The surgeon looks at the forms I filled out beforehand in the waiting room. "You're a psycho-oncologist? You counsel cancer patients?" he asks. I nod but otherwise keep mum, missing a golden opportunity to tell him that I was the chief clinical fellow in the psychiatry service of a major hospital. But I am fast losing my identity as a doctor and on my way to becoming something else.
As the surgeon examines me, I recall the relaxation exercises I taught a patient I'll call R. during her lymphoma treatments. Breathe in deeply, through your nose, into your belly. Then I stop myself. Denial usually doesn't come easily to me, but no one has given me a diagnosis. As long as no one says cancer, I can feel safe.
On my first day of work at the hospital, our supervisors taught us a surprising mantra: "Until it interferes with treatment, denial is a patient's best friend." It lets J., for instance, sing silly songs with his grandkids as they walk down the street. "Look!" he said once, irritated with my insistence on talking about reality. "I don't have cancer, I'm not in chemo, and I'm not sitting here talking to you!" But denial isn't a steady state; we all waver between knowing something we'd rather not and actively trying to unknow it. When I brought up J.'s continued smoking and drinking during treatment, he broke out of his denial and said, "I'm dying, and you want to take away my candy?!"
At the end of my exam, the surgeon says something that stops me cold. "I feel so bad for you…and you work with cancer patients, too." Oh, no! I think. My case must be one of the worst he's seen. I think of another lesson for residents: Don't say you feel bad to a patient without explaining what you feel bad about.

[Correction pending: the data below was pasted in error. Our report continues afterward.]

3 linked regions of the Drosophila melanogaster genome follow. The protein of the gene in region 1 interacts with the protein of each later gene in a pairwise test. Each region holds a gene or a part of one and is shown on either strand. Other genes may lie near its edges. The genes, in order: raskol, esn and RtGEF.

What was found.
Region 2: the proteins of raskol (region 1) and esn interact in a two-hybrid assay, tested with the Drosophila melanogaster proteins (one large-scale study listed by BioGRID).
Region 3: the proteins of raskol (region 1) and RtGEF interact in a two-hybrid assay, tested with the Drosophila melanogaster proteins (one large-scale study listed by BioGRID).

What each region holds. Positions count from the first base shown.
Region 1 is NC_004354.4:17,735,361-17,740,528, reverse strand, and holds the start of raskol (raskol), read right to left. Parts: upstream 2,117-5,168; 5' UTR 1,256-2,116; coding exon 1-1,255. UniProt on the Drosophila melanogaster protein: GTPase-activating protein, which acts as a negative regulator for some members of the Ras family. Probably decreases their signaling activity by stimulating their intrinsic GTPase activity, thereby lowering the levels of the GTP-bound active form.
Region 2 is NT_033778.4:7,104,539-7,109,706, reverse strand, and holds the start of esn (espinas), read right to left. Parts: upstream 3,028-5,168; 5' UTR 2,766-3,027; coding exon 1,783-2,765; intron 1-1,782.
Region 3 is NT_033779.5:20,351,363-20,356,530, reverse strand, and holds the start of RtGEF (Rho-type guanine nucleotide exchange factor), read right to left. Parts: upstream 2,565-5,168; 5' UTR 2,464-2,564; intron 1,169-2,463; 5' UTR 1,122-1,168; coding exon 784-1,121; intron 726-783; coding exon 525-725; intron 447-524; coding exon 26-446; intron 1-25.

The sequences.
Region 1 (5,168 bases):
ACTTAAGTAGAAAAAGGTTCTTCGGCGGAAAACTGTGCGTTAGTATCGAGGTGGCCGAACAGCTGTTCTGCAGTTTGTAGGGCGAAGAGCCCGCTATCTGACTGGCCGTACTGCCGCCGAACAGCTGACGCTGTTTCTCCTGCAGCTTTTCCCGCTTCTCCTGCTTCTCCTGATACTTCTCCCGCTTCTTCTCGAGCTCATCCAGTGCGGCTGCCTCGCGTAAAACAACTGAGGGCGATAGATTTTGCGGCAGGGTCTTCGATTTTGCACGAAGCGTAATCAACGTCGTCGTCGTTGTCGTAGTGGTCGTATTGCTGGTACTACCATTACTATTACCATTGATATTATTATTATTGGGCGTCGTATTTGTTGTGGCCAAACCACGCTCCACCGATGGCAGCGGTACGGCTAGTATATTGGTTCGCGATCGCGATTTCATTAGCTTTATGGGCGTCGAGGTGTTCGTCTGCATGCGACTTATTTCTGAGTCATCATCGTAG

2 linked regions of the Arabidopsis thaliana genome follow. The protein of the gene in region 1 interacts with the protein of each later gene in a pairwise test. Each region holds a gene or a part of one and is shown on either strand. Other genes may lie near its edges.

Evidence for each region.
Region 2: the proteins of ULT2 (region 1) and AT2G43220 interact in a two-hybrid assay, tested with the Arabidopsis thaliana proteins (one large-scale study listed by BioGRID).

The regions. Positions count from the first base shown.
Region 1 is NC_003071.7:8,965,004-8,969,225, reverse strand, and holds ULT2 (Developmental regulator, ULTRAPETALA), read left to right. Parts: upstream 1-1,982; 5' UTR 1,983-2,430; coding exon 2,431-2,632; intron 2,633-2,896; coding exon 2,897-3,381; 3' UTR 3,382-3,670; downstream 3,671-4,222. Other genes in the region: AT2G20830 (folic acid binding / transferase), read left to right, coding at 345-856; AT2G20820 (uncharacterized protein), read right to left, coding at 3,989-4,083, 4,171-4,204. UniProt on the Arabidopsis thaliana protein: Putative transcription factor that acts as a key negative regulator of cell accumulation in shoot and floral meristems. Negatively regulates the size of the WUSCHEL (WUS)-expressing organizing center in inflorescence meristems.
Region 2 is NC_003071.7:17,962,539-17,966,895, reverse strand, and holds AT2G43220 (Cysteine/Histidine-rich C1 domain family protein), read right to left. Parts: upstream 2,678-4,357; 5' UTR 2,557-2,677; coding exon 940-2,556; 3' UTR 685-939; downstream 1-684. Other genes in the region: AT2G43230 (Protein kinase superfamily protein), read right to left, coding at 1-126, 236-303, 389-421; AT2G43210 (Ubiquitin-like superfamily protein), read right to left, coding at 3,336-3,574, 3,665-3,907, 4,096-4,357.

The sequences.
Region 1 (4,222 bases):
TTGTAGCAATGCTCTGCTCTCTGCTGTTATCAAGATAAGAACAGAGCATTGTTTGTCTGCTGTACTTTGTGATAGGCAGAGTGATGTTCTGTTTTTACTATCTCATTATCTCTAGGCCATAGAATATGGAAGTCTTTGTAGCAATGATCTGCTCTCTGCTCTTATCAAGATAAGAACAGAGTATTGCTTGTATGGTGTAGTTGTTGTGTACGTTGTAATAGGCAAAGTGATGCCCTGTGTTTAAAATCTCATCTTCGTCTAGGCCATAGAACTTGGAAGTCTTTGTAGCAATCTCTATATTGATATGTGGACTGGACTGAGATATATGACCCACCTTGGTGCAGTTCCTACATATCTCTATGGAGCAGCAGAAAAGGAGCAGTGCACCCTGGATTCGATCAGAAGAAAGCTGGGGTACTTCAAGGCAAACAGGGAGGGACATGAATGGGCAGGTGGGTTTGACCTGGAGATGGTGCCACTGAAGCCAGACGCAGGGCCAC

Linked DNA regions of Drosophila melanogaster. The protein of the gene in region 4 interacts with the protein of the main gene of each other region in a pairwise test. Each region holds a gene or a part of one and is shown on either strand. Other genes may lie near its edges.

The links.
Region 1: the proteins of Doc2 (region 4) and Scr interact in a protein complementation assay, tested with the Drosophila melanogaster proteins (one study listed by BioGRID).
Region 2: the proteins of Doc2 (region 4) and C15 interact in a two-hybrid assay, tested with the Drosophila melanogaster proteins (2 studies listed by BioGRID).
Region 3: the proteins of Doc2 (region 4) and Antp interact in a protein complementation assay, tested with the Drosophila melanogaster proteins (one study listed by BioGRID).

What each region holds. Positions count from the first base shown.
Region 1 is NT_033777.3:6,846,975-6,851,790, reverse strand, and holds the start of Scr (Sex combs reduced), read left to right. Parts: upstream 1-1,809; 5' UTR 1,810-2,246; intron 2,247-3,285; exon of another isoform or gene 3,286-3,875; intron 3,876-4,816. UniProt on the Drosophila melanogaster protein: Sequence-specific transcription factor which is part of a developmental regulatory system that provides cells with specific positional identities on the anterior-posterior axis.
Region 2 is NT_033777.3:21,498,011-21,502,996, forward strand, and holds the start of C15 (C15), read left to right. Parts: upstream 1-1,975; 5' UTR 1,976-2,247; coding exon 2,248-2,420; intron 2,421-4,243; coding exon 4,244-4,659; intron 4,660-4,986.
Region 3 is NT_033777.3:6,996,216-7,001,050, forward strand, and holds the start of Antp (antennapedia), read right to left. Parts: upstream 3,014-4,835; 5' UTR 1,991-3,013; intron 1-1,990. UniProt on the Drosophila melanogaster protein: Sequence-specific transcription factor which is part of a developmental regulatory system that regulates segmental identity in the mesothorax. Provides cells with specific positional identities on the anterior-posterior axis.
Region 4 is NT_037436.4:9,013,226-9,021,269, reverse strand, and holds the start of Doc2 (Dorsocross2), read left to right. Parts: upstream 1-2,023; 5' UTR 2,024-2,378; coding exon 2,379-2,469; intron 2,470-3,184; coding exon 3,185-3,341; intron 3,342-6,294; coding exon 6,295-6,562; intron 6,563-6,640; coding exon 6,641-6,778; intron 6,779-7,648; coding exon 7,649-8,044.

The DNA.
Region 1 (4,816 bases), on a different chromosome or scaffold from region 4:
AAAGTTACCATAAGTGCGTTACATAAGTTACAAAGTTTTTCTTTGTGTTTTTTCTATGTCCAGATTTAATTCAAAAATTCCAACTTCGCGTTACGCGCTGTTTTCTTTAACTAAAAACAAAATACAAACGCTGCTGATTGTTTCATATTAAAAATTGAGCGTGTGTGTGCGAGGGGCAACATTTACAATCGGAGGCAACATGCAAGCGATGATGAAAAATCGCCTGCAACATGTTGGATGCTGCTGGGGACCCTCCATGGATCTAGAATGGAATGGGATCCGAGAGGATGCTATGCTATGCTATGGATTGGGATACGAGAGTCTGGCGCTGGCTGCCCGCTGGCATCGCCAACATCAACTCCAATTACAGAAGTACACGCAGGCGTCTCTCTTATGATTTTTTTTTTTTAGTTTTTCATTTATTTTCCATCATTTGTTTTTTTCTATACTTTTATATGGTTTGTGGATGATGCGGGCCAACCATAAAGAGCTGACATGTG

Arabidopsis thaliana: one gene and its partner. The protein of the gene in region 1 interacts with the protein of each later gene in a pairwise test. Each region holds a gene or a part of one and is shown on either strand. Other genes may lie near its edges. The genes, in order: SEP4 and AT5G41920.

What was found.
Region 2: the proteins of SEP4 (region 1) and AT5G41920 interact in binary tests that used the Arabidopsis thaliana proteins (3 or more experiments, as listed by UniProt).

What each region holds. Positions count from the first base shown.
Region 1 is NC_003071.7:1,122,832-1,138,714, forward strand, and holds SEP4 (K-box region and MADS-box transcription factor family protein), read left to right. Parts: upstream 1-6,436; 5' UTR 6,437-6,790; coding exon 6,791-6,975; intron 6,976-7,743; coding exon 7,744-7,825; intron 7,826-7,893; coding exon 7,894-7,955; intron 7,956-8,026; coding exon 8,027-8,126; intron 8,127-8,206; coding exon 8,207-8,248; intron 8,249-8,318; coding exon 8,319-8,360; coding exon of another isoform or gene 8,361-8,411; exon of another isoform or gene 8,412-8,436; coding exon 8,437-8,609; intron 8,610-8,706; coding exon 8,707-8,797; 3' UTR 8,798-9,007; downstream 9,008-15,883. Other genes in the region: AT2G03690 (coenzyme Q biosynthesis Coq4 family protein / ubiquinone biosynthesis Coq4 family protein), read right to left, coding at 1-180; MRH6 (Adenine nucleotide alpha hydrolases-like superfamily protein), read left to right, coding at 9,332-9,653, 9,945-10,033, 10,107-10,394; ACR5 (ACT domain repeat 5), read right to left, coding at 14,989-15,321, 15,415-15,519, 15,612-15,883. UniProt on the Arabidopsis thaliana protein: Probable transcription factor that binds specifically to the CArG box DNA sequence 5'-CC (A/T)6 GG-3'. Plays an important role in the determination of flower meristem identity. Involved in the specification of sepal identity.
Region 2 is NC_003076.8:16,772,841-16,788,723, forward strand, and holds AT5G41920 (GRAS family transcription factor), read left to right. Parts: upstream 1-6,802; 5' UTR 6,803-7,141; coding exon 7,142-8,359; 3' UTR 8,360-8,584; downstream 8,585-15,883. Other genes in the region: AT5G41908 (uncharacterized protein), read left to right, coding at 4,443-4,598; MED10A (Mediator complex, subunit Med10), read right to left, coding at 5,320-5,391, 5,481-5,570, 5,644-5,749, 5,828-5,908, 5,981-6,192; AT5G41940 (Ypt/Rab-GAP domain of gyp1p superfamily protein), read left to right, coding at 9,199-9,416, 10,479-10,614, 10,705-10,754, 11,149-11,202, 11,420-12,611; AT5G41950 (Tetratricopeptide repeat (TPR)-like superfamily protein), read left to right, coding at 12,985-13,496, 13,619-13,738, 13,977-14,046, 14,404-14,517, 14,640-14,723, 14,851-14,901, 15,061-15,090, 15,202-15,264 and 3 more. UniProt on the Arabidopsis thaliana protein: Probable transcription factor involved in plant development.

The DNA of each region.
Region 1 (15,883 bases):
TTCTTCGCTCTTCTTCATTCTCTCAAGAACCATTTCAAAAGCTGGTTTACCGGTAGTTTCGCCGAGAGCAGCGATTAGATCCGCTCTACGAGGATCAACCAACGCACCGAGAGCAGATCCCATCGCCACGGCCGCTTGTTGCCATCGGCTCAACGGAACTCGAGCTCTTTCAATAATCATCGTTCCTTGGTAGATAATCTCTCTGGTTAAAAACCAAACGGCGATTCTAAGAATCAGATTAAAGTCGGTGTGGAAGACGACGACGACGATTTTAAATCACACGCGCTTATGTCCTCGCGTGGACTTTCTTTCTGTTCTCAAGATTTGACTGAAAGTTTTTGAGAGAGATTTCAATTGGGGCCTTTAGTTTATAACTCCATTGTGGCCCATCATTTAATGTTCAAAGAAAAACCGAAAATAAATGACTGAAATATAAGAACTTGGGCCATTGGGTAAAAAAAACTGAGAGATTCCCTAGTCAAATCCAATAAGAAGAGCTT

Sometimes, we psychiatry fellows played a game called Guess My Cancer. We'd throw out our symptoms—bone stiffness? Sarcoma. Depression? Pancreatic. Or a bad day at the office. When everything is a sign, nothing is, and it's easier to believe you are healthy.
"You realize," the surgeon continues, "that if your biopsy comes back benign, it will be a discordant finding with the ultrasound." In other words, my ultrasound looked bad. That's why the radiologist was uncomfortable; she must have thought I had cancer. So had the receptionist who'd called me honey. All those nice folks being nice to the Cancer Patient, my new identity.
Often, a cancer patient sees life as divided into before, which she recalls almost nostalgically, and after, which overwhelms everything before. I try to help her maintain some continuity: If she is a mother, I remind her that she still has kids to care for. If she loves renovating houses, there will eventually be cabinets to replace again.
At home, I'm greeted by my obliviously happy boys, Max, 10, and Isaac, 5. Isaac immediately demonstrates his newest trick—arm farts. For a moment, I forget my terror and just giggle. Then I start to calculate: How long do I need to live to be sure Isaac remembers me? As I think of all I stand to lose, the terror wells up.
When the surgeon calls later to say we might not get the results for a few days, I feel tearful, then pretend I'm describing a patient's state of mind to her doctor: "I tend to have a lot of free-floating anxiety," I say. "It helps to have information, even if it's upsetting." He promises to tell me everything. Now that my inner psychologist has told the doctor how to treat my inner patient, I feel more in control. My before is meshing with my after.